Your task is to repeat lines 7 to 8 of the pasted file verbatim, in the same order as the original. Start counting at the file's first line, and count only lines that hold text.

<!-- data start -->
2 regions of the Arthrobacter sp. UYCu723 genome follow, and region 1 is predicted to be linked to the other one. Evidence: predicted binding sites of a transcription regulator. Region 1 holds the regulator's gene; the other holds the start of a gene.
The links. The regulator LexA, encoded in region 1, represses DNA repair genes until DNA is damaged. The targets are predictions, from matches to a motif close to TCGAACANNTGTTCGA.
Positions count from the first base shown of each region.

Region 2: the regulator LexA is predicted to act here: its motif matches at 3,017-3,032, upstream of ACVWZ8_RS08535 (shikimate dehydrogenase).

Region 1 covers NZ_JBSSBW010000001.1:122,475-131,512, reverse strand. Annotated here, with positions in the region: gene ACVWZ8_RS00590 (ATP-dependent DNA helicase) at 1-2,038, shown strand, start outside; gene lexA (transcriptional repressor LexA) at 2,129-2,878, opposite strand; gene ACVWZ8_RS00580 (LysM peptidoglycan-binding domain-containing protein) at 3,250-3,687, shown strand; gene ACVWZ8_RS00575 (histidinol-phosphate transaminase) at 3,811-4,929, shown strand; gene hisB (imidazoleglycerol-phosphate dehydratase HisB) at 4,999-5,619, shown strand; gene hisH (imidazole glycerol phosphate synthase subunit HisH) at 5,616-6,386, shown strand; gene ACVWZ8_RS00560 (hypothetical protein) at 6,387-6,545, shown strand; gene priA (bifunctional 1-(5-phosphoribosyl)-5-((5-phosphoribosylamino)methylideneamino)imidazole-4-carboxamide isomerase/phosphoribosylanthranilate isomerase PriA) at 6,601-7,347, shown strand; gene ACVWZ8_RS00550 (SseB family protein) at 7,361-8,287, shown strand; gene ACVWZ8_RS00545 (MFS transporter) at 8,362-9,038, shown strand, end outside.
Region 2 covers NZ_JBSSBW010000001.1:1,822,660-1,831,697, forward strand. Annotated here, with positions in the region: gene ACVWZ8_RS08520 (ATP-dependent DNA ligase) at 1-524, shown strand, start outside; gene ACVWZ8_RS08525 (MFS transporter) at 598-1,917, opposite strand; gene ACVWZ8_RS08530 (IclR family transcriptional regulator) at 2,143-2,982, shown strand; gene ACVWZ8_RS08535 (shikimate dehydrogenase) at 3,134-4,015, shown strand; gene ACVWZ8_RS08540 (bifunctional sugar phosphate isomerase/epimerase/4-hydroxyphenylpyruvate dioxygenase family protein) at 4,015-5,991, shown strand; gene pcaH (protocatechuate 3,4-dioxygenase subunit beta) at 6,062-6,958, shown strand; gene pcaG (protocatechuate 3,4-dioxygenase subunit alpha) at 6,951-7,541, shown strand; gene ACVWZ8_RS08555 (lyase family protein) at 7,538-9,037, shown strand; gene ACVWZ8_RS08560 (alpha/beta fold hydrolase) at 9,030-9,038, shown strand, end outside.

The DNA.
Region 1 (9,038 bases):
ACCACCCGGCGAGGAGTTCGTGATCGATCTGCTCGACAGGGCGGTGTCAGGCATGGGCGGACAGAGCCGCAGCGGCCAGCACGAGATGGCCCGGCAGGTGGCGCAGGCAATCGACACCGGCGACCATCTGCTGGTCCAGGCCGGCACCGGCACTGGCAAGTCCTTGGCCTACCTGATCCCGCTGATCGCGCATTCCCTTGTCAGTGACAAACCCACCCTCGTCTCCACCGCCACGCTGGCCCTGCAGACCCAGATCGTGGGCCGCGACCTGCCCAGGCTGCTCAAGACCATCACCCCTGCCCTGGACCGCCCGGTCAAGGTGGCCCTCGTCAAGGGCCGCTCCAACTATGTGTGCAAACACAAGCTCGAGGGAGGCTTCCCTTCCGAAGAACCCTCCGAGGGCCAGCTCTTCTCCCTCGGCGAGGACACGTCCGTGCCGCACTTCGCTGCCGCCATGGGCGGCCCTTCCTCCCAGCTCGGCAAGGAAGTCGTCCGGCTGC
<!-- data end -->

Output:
The DNA.
Region 1 (9,038 bases):